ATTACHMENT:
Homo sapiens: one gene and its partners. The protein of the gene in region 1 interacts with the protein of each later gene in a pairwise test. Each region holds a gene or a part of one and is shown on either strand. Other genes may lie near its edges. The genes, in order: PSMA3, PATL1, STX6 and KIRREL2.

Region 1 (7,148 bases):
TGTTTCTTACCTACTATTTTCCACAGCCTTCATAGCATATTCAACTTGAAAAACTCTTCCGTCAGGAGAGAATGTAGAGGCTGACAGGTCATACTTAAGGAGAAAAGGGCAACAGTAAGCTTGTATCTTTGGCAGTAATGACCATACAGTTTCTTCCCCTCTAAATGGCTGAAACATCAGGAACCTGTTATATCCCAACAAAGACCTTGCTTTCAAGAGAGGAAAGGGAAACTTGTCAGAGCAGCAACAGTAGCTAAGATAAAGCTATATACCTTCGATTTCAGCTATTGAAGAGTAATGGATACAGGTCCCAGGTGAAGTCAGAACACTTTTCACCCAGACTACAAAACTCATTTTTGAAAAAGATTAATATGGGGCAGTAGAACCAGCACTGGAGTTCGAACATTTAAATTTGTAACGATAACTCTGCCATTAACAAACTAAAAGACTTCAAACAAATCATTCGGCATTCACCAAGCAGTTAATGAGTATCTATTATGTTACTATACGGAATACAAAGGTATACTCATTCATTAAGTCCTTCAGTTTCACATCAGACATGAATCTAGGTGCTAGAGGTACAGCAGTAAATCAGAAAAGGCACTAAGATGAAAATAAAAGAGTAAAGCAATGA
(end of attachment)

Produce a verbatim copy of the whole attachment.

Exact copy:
Homo sapiens: one gene and its partners. The protein of the gene in region 1 interacts with the protein of each later gene in a pairwise test. Each region holds a gene or a part of one and is shown on either strand. Other genes may lie near its edges. The genes, in order: PSMA3, PATL1, STX6 and KIRREL2.

Region 1 (7,148 bases):
TGTTTCTTACCTACTATTTTCCACAGCCTTCATAGCATATTCAACTTGAAAAACTCTTCCGTCAGGAGAGAATGTAGAGGCTGACAGGTCATACTTAAGGAGAAAAGGGCAACAGTAAGCTTGTATCTTTGGCAGTAATGACCATACAGTTTCTTCCCCTCTAAATGGCTGAAACATCAGGAACCTGTTATATCCCAACAAAGACCTTGCTTTCAAGAGAGGAAAGGGAAACTTGTCAGAGCAGCAACAGTAGCTAAGATAAAGCTATATACCTTCGATTTCAGCTATTGAAGAGTAATGGATACAGGTCCCAGGTGAAGTCAGAACACTTTTCACCCAGACTACAAAACTCATTTTTGAAAAAGATTAATATGGGGCAGTAGAACCAGCACTGGAGTTCGAACATTTAAATTTGTAACGATAACTCTGCCATTAACAAACTAAAAGACTTCAAACAAATCATTCGGCATTCACCAAGCAGTTAATGAGTATCTATTATGTTACTATACGGAATACAAAGGTATACTCATTCATTAAGTCCTTCAGTTTCACATCAGACATGAATCTAGGTGCTAGAGGTACAGCAGTAAATCAGAAAAGGCACTAAGATGAAAATAAAAGAGTAAAGCAATGA